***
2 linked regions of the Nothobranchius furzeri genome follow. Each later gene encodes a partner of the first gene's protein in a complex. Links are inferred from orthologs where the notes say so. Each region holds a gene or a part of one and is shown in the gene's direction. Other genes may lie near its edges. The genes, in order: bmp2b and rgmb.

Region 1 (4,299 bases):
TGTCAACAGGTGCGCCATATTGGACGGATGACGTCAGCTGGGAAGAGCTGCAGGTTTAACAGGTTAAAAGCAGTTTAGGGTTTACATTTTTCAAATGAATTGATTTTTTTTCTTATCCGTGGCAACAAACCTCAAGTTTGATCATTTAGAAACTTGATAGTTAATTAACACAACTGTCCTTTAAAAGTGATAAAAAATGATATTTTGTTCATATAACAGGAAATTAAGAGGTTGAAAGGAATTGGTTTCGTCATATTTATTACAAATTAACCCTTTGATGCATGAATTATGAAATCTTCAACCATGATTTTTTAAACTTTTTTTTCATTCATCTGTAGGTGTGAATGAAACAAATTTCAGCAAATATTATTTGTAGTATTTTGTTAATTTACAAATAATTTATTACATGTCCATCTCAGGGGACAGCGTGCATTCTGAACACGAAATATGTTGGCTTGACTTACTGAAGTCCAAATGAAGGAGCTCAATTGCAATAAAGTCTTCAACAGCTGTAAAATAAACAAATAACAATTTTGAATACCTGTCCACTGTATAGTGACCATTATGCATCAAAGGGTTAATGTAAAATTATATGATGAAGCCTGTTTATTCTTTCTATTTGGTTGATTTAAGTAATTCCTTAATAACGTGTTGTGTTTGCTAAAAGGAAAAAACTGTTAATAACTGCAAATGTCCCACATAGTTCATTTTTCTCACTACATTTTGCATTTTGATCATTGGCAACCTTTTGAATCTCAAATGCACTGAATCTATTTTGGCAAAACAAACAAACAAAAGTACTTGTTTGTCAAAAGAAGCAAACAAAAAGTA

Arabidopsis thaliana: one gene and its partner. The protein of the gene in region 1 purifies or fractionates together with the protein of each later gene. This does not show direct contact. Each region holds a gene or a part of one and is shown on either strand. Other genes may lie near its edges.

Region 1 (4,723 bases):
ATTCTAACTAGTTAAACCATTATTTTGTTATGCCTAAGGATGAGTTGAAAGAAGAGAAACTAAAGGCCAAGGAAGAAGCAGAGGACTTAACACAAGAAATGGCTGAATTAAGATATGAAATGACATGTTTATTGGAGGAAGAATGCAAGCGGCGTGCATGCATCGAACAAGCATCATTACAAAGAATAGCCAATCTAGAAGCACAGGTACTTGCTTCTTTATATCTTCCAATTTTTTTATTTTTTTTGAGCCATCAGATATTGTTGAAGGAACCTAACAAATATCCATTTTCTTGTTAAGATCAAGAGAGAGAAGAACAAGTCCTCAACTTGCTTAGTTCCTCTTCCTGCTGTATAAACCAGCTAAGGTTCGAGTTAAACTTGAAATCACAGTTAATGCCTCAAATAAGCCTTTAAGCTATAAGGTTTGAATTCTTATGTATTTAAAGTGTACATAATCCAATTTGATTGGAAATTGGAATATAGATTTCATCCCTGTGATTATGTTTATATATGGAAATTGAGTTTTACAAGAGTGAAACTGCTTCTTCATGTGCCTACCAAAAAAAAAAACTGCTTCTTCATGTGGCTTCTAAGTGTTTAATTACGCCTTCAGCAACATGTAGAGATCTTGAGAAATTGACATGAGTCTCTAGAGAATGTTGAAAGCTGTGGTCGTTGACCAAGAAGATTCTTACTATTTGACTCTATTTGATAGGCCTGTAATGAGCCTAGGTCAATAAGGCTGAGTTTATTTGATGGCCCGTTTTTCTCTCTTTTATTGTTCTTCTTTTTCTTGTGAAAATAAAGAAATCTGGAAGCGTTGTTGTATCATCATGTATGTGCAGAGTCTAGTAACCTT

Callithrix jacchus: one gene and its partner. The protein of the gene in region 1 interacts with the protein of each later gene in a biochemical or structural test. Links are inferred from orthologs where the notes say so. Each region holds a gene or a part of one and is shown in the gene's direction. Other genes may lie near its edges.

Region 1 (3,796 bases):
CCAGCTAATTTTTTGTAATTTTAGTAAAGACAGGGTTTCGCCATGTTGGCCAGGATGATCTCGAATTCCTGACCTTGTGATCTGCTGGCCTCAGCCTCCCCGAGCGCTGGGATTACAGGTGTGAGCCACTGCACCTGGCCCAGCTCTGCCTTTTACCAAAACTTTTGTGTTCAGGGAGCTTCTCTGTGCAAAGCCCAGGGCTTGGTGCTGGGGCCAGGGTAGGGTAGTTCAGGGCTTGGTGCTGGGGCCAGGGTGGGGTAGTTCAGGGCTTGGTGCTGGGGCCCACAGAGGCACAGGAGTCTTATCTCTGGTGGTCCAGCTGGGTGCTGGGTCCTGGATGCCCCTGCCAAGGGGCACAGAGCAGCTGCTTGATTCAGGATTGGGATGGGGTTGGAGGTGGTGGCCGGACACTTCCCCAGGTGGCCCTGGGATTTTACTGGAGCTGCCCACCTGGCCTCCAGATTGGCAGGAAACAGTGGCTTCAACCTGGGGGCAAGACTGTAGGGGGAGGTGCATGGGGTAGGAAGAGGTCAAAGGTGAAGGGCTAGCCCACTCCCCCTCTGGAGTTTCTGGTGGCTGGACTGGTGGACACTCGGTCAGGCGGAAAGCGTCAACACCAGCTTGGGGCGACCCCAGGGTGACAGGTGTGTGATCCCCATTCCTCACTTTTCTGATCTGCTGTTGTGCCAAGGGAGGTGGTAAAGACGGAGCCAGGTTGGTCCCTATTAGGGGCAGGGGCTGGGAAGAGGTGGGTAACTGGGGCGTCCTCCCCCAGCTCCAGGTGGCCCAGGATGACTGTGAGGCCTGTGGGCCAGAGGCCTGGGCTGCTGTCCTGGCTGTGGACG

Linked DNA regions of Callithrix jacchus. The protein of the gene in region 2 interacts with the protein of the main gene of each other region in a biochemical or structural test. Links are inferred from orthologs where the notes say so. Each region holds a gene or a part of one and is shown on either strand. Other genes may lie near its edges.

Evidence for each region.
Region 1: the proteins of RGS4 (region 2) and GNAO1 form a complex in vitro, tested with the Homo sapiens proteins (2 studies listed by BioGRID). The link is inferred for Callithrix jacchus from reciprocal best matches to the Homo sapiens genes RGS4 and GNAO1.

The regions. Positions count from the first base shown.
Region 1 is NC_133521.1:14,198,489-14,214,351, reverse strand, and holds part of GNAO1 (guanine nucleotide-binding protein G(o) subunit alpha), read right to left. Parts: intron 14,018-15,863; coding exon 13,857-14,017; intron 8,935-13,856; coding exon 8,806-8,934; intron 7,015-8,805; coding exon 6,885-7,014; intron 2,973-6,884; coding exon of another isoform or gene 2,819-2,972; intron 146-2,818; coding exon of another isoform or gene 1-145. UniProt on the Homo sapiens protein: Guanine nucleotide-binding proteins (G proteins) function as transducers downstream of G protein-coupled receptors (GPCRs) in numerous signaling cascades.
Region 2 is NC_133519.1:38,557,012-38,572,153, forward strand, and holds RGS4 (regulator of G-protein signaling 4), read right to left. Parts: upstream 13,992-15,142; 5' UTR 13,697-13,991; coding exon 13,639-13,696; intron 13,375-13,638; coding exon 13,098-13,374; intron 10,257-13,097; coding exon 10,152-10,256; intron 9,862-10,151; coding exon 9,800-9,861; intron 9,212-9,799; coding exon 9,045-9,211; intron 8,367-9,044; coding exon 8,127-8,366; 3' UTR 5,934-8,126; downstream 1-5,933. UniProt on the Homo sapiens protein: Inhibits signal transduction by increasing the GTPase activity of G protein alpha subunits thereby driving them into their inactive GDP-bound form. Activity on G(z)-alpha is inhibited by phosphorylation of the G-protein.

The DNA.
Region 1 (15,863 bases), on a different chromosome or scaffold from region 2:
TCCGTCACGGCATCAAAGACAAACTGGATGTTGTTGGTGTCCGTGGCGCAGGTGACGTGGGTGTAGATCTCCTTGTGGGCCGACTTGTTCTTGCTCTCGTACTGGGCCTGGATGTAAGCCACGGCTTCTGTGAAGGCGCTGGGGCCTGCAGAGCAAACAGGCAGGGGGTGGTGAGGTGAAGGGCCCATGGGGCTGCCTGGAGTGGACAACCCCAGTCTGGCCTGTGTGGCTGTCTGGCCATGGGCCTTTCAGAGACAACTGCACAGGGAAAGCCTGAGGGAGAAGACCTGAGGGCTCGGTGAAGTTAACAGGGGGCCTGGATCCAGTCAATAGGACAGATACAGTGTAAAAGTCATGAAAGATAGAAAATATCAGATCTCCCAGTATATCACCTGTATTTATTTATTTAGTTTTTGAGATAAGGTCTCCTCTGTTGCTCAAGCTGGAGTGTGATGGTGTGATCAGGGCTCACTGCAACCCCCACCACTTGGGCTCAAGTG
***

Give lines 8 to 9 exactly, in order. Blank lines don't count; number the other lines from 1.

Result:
Region 1 (3,796 bases):
CCAGCTAATTTTTTGTAATTTTAGTAAAGACAGGGTTTCGCCATGTTGGCCAGGATGATCTCGAATTCCTGACCTTGTGATCTGCTGGCCTCAGCCTCCCCGAGCGCTGGGATTACAGGTGTGAGCCACTGCACCTGGCCCAGCTCTGCCTTTTACCAAAACTTTTGTGTTCAGGGAGCTTCTCTGTGCAAAGCCCAGGGCTTGGTGCTGGGGCCAGGGTAGGGTAGTTCAGGGCTTGGTGCTGGGGCCAGGGTGGGGTAGTTCAGGGCTTGGTGCTGGGGCCCACAGAGGCACAGGAGTCTTATCTCTGGTGGTCCAGCTGGGTGCTGGGTCCTGGATGCCCCTGCCAAGGGGCACAGAGCAGCTGCTTGATTCAGGATTGGGATGGGGTTGGAGGTGGTGGCCGGACACTTCCCCAGGTGGCCCTGGGATTTTACTGGAGCTGCCCACCTGGCCTCCAGATTGGCAGGAAACAGTGGCTTCAACCTGGGGGCAAGACTGTAGGGGGAGGTGCATGGGGTAGGAAGAGGTCAAAGGTGAAGGGCTAGCCCACTCCCCCTCTGGAGTTTCTGGTGGCTGGACTGGTGGACACTCGGTCAGGCGGAAAGCGTCAACACCAGCTTGGGGCGACCCCAGGGTGACAGGTGTGTGATCCCCATTCCTCACTTTTCTGATCTGCTGTTGTGCCAAGGGAGGTGGTAAAGACGGAGCCAGGTTGGTCCCTATTAGGGGCAGGGGCTGGGAAGAGGTGGGTAACTGGGGCGTCCTCCCCCAGCTCCAGGTGGCCCAGGATGACTGTGAGGCCTGTGGGCCAGAGGCCTGGGCTGCTGTCCTGGCTGTGGACG